Cities are notoriously noisy: The more people, activities and events condensed in a given space, the louder it is. Today, people are sharing everyday experiences at an enormous scale, and their pictures, videos, geotagged posts and check-ins create a new kind of urban noise. A new image of the city emerges from this collection of citizen-generated data and presents an opportunity to better understand urban activity. But in order to distill meaningful insights from all the noise, you need a good listener. Some government officials are beginning to catch on.
Diners who suffer food poisoning rarely report it through official channels, even though foodborne illness is a public health concern. However, sick, unhappy customers have incentive to vent their complaints on Yelp, a popular app and website for local business reviews. New York City’s Department of Health and Mental Hygiene recently completed a pilot project in partnership with the company aimed at identifying unreported outbreaks of foodborne illness. Working with software developers at Columbia University, city researchers converted nearly nine months of Yelp reviews into machine-readable data. They were then able to pinpoint potentially hazardous establishments by reviews that included terms such as “sick,” “vomit” or “food poisoning.” Scanning 294,000 restaurant reviews in New York, the software flagged three restaurants that together produced 16 documented illnesses. When health inspectors subsequently visited these establishments, they discovered astonishing health code violations: improperly sanitized surfaces and bare-hand contact with ready-to-eat food at the first two, and live roaches and evidence of mice at the third.
Food poisoning is not the only public health issue that goes severely under-reported. In order to report the side effects of prescription drugs, patients must fill out and submit a lengthy four-page form. The FDA, in partnership with Boston University and Harvard Medical School, analyzed 6.9 million Twitter posts generated over the course of seven months. In a Drug Safety paper published this April, researchers identified 4,401 tweets that described side effects worth reporting to the FDA. In fact, the complaints about gastrointestinal problems and psychiatric effects mirrored the FDA’s independent data sets on such conditions.
Aware of this critical hole in its current database, the FDA helped fund the launch of Epidemico, a health data collection and analytics startup. The company then developed MedWatcher, an app that allows people to access and easily navigate the FDA’s database, which is integrated with data from thousands of other sources, for information on drug side effects. It also provides an accessible avenue for patients to relay their experiences with drugs back to the FDA.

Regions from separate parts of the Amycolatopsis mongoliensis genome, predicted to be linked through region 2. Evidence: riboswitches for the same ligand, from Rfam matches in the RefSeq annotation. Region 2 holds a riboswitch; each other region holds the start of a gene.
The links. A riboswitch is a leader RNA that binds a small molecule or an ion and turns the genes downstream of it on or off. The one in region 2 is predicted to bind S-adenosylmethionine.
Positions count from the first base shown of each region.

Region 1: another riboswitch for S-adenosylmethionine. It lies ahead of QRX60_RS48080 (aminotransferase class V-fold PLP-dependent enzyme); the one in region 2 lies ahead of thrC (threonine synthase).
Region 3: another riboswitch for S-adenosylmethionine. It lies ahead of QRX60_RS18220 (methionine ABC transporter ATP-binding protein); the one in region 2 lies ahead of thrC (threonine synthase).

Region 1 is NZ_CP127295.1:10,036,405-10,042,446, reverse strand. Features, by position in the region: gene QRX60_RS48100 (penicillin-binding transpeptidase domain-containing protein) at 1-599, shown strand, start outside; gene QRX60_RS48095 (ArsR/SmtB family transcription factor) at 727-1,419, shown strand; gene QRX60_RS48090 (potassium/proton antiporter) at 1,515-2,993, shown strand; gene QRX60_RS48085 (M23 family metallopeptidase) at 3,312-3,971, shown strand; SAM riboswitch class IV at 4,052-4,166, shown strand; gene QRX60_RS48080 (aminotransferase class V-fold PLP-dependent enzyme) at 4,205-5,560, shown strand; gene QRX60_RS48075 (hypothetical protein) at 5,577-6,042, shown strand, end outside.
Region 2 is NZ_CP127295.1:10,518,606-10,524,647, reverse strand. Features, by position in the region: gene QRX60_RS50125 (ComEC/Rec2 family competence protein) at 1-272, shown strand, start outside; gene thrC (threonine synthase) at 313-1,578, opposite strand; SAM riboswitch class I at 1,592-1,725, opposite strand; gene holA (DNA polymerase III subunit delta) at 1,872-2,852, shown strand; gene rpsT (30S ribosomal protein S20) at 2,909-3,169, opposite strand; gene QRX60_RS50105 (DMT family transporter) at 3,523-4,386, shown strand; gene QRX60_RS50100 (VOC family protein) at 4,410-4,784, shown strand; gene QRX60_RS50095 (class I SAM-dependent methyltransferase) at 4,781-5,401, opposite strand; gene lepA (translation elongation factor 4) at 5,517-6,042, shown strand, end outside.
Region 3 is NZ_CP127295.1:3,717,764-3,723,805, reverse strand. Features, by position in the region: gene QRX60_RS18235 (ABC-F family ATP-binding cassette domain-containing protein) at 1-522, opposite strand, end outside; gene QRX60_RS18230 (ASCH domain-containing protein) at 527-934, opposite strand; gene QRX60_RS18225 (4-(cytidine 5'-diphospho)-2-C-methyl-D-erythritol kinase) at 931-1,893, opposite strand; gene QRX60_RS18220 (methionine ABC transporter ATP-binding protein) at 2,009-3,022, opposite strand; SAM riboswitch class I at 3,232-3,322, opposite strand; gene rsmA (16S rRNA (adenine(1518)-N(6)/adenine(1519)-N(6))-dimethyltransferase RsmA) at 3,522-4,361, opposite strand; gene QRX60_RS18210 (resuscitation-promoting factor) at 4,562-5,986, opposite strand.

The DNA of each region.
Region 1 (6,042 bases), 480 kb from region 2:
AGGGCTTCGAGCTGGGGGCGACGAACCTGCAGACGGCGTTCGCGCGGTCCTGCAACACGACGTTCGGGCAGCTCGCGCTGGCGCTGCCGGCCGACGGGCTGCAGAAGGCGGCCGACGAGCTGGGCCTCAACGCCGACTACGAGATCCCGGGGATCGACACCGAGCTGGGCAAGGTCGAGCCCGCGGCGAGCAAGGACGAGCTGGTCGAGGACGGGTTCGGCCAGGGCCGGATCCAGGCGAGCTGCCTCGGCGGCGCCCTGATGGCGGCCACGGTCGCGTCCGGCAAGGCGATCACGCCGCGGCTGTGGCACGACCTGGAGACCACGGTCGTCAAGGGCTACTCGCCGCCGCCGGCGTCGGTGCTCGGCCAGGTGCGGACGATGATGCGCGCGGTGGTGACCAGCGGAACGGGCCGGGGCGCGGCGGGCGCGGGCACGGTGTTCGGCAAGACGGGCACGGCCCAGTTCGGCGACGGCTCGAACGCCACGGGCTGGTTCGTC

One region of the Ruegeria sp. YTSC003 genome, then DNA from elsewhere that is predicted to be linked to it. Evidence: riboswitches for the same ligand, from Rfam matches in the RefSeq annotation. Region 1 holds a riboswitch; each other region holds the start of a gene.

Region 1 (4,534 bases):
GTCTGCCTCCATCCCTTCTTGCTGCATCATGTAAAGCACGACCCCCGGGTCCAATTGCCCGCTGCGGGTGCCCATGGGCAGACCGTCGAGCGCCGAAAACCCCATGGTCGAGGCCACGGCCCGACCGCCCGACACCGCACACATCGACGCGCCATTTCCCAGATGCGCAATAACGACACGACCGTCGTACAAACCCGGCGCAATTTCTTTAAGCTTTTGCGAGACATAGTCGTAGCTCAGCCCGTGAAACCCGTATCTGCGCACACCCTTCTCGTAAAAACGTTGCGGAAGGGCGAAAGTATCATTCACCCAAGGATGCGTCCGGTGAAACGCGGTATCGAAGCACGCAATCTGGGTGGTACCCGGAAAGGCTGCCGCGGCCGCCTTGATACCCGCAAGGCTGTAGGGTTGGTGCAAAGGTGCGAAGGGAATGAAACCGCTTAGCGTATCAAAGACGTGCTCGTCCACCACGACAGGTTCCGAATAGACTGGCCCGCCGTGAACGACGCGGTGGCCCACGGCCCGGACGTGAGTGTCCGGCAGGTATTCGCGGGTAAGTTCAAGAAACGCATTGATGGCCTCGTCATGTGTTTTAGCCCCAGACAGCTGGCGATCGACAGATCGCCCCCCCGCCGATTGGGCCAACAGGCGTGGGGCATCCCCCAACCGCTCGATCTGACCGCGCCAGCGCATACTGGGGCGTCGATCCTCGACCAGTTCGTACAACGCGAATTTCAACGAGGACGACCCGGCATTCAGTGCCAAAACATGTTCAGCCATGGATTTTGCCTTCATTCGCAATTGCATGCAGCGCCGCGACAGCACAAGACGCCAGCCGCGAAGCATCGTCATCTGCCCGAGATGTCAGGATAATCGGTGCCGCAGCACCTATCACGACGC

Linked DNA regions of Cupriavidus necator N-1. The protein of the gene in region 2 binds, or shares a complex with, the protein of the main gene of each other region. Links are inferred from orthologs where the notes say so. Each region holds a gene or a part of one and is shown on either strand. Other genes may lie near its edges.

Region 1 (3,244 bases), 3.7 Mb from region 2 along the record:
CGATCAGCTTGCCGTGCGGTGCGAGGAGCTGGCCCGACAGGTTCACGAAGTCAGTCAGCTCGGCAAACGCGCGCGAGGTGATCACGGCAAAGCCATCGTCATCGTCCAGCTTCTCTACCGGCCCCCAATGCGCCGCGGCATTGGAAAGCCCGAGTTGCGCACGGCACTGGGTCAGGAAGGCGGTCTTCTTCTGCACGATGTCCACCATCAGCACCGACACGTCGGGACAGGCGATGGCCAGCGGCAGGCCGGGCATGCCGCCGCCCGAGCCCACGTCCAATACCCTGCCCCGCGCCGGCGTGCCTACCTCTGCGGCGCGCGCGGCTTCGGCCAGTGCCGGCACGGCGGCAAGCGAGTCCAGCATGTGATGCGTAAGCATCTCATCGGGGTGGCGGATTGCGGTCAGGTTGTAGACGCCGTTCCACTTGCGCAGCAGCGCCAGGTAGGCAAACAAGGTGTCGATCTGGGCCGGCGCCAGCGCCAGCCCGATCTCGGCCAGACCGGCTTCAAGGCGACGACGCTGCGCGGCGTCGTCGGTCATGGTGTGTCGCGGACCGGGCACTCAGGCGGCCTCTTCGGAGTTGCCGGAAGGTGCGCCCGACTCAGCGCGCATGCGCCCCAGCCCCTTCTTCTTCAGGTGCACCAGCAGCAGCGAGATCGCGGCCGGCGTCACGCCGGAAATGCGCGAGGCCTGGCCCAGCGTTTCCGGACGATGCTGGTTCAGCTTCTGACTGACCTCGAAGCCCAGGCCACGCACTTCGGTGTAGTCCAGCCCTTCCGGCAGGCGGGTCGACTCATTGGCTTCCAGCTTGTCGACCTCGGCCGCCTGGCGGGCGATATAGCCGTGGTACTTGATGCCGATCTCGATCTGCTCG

These examples illustrate two important points. The first is that urban airwaves are becoming increasingly proliferated with actionable public health data. According to a 2013 report from Pew Research Center’s Internet and American Life Project, city dwellers are 50 percent likelier to use Twitter than their rural and suburban peers, and increasingly geotagged social media, in the face of the rising importance of “where” in government, marks the future of hyper-local data aggregation tools. The second point is that in each example, a government agency partnered with a research university and private company. The imperative for government action to be based on data-smart strategies is gaining ground. Companies, universities and nonprofits offer a trove of data and analytical methods that government cannot afford to ignore.
Yelp and Twitter offer users intuitive social interfaces that are easy to use. They generate data because people enjoy using them. Public agencies have begun to listen in, but as cities become increasingly responsive, such third-party mediation should become unnecessary. Existing channels for communicating with the government — whether about drug side effects, food poisoning or anything else — must be improved so that instead of just listening, they can be responding in real time.
Stephen Goldsmith is the Daniel Paul Professor of the Practice of Government and the Director of the Innovations in American Government Program at Harvard's Kennedy School of Government. He previously served as Deputy Mayor of New York and Mayor of Indianapolis, where he earned a reputation as one of the country's leaders in public-private partnerships, competition and privatization. Stephen was also the chief domestic policy advisor to the George W. Bush campaign in 2000, the Chair of the Corporation for National and Community Service, and the district attorney for Marion County, Indiana from 1979 to 1990. He has written The Power of Social Innovation; Governing by Network: the New Shape of the Public Sector; Putting Faith in Neighborhoods: Making Cities Work through Grassroots Citizenship; The Twenty-First Century City: Resurrecting Urban America, and The Responsive City: Engaging Communities through Data-Smart Governance.